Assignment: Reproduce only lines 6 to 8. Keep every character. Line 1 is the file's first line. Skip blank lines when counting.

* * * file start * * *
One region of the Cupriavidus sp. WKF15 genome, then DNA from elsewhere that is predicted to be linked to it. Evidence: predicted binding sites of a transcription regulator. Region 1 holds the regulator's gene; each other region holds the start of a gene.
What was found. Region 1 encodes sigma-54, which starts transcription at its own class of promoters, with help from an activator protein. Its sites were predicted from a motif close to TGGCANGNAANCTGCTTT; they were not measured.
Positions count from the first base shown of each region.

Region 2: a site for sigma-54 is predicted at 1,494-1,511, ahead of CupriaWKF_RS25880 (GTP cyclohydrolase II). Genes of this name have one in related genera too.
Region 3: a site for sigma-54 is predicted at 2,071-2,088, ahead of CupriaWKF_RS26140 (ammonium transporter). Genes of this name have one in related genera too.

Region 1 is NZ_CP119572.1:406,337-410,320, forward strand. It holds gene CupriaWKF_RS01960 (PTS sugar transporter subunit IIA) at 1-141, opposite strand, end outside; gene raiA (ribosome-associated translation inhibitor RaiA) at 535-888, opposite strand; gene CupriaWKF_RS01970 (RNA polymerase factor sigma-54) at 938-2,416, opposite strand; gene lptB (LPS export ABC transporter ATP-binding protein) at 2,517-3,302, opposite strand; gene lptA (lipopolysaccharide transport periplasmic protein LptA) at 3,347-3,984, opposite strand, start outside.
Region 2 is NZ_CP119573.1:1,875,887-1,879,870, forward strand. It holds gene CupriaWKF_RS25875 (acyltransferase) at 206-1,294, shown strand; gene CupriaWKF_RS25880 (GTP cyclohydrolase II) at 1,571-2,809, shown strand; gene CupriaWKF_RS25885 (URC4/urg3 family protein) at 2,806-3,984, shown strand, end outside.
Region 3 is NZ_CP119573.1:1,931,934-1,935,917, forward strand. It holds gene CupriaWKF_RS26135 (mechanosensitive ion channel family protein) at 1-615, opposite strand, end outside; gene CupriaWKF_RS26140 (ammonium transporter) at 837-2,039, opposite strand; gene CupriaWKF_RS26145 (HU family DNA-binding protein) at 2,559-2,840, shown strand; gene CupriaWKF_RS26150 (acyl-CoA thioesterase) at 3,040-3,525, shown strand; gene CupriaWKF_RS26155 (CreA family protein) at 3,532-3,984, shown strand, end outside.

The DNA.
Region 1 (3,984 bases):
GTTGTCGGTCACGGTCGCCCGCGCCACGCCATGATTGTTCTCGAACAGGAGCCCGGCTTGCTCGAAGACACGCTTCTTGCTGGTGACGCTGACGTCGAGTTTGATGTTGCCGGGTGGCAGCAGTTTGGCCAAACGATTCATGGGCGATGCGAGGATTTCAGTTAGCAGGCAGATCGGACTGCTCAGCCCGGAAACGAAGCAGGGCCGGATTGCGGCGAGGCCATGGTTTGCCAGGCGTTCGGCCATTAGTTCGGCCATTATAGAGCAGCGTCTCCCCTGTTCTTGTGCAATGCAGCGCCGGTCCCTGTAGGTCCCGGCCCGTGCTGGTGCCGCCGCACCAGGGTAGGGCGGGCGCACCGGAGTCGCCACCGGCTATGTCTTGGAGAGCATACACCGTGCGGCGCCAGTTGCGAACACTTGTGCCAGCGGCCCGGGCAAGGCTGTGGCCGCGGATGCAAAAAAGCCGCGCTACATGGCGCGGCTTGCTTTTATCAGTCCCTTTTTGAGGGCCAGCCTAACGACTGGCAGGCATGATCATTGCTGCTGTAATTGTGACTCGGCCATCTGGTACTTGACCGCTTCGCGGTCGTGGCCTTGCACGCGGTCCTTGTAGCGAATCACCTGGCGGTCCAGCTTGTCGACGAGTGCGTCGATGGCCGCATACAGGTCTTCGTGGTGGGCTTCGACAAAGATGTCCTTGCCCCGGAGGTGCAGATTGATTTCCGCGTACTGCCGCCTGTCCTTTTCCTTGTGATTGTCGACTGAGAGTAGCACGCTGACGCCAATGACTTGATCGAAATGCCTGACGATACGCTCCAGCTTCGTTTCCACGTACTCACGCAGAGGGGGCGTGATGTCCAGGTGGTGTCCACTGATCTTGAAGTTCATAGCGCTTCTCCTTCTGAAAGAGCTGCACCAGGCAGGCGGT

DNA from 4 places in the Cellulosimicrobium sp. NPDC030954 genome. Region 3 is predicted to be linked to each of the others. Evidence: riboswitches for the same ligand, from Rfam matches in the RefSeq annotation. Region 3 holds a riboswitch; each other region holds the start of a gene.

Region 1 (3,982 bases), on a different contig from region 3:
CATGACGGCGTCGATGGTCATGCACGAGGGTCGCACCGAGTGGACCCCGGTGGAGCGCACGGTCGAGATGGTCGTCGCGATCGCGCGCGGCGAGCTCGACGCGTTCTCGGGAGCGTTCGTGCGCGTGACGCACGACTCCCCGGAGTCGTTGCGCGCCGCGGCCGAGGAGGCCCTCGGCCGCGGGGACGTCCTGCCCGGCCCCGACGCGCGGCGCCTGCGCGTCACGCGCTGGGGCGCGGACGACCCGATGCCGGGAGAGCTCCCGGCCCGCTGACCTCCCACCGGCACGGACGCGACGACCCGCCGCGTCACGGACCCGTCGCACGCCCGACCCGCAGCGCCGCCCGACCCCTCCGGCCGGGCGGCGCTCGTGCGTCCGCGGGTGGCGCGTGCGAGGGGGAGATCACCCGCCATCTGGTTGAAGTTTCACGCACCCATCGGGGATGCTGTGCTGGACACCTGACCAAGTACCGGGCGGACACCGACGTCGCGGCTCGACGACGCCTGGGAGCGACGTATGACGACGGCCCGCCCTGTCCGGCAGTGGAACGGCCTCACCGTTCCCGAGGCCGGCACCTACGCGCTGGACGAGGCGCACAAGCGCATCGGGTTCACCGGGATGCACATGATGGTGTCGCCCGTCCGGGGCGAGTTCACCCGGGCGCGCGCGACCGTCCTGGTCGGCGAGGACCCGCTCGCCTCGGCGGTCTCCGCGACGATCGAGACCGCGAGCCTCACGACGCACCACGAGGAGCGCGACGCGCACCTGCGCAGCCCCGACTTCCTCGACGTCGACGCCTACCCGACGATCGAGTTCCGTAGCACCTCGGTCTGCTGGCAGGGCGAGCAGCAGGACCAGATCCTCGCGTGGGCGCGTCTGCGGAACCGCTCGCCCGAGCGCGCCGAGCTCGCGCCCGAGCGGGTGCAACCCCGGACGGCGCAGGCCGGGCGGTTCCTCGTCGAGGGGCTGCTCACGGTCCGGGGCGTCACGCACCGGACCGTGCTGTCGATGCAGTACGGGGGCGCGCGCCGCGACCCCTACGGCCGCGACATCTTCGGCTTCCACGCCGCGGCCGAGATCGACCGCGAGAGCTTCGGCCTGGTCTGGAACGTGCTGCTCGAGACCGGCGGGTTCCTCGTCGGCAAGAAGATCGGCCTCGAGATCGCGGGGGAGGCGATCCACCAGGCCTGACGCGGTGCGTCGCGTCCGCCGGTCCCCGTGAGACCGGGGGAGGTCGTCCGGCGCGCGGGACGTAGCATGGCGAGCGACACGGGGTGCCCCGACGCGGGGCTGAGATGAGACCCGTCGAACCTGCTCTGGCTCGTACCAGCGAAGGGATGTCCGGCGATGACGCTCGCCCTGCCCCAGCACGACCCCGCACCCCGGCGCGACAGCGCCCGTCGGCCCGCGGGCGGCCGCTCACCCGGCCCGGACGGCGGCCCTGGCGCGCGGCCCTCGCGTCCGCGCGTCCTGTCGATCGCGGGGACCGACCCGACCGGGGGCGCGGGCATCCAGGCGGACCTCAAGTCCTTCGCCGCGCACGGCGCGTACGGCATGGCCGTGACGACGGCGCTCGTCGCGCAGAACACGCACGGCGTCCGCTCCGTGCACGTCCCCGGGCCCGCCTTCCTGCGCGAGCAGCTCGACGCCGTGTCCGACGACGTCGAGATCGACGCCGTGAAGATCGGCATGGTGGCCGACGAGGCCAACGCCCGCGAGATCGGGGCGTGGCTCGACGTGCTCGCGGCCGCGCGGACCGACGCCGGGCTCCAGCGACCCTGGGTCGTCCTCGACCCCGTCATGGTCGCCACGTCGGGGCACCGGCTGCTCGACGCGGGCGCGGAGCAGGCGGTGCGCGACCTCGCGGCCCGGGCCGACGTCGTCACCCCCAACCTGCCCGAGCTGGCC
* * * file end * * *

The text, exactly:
Region 1 is NZ_CP119572.1:406,337-410,320, forward strand. It holds gene CupriaWKF_RS01960 (PTS sugar transporter subunit IIA) at 1-141, opposite strand, end outside; gene raiA (ribosome-associated translation inhibitor RaiA) at 535-888, opposite strand; gene CupriaWKF_RS01970 (RNA polymerase factor sigma-54) at 938-2,416, opposite strand; gene lptB (LPS export ABC transporter ATP-binding protein) at 2,517-3,302, opposite strand; gene lptA (lipopolysaccharide transport periplasmic protein LptA) at 3,347-3,984, opposite strand, start outside.
Region 2 is NZ_CP119573.1:1,875,887-1,879,870, forward strand. It holds gene CupriaWKF_RS25875 (acyltransferase) at 206-1,294, shown strand; gene CupriaWKF_RS25880 (GTP cyclohydrolase II) at 1,571-2,809, shown strand; gene CupriaWKF_RS25885 (URC4/urg3 family protein) at 2,806-3,984, shown strand, end outside.
Region 3 is NZ_CP119573.1:1,931,934-1,935,917, forward strand. It holds gene CupriaWKF_RS26135 (mechanosensitive ion channel family protein) at 1-615, opposite strand, end outside; gene CupriaWKF_RS26140 (ammonium transporter) at 837-2,039, opposite strand; gene CupriaWKF_RS26145 (HU family DNA-binding protein) at 2,559-2,840, shown strand; gene CupriaWKF_RS26150 (acyl-CoA thioesterase) at 3,040-3,525, shown strand; gene CupriaWKF_RS26155 (CreA family protein) at 3,532-3,984, shown strand, end outside.